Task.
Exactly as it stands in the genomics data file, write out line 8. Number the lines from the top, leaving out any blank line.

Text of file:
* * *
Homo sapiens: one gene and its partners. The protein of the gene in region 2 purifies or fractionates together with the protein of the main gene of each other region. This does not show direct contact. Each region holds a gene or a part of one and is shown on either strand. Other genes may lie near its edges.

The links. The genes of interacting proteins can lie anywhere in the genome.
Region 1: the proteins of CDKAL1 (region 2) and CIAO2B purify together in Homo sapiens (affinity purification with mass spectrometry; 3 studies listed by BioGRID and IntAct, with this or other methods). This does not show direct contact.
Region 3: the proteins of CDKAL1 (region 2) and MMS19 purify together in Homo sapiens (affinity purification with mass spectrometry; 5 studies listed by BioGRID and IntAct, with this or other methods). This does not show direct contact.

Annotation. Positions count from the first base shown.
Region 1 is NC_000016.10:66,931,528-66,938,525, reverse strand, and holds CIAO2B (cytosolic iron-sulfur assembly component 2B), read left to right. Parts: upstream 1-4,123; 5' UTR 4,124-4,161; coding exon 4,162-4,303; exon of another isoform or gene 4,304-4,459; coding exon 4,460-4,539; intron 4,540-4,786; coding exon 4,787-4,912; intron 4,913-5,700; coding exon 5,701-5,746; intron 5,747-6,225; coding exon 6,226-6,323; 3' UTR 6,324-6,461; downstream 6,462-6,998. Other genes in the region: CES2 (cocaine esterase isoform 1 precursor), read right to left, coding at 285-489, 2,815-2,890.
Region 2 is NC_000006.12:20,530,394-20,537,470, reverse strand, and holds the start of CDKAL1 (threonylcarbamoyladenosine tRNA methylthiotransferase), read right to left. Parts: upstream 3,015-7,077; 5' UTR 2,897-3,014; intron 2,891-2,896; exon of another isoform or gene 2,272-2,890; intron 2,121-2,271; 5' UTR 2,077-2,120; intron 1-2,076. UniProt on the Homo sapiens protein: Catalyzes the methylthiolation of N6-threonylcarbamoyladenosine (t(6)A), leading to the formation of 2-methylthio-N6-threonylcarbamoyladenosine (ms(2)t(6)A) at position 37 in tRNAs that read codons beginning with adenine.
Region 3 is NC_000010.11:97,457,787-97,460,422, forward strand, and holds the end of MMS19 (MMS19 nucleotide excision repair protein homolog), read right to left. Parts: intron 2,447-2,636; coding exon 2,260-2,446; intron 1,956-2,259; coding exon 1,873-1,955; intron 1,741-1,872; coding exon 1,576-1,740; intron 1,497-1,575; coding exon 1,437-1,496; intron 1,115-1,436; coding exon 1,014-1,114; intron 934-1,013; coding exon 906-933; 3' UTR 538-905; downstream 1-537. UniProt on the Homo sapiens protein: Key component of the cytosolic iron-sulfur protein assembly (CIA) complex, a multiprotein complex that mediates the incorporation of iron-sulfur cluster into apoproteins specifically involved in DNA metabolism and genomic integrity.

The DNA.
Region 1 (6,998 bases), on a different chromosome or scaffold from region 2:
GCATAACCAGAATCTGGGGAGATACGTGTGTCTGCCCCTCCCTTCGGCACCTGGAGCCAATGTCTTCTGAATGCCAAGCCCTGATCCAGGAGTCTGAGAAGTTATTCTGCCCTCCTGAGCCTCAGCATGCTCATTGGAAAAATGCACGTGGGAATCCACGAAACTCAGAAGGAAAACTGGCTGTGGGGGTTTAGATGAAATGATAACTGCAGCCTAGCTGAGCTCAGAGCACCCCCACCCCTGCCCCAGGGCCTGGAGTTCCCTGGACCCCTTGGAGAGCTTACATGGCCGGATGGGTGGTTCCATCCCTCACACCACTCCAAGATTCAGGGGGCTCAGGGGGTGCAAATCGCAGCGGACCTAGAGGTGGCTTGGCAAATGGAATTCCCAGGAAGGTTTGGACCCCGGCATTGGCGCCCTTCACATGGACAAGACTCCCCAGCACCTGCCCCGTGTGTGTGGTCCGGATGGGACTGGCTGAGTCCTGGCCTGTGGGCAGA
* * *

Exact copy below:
Region 3 is NC_000010.11:97,457,787-97,460,422, forward strand, and holds the end of MMS19 (MMS19 nucleotide excision repair protein homolog), read right to left. Parts: intron 2,447-2,636; coding exon 2,260-2,446; intron 1,956-2,259; coding exon 1,873-1,955; intron 1,741-1,872; coding exon 1,576-1,740; intron 1,497-1,575; coding exon 1,437-1,496; intron 1,115-1,436; coding exon 1,014-1,114; intron 934-1,013; coding exon 906-933; 3' UTR 538-905; downstream 1-537. UniProt on the Homo sapiens protein: Key component of the cytosolic iron-sulfur protein assembly (CIA) complex, a multiprotein complex that mediates the incorporation of iron-sulfur cluster into apoproteins specifically involved in DNA metabolism and genomic integrity.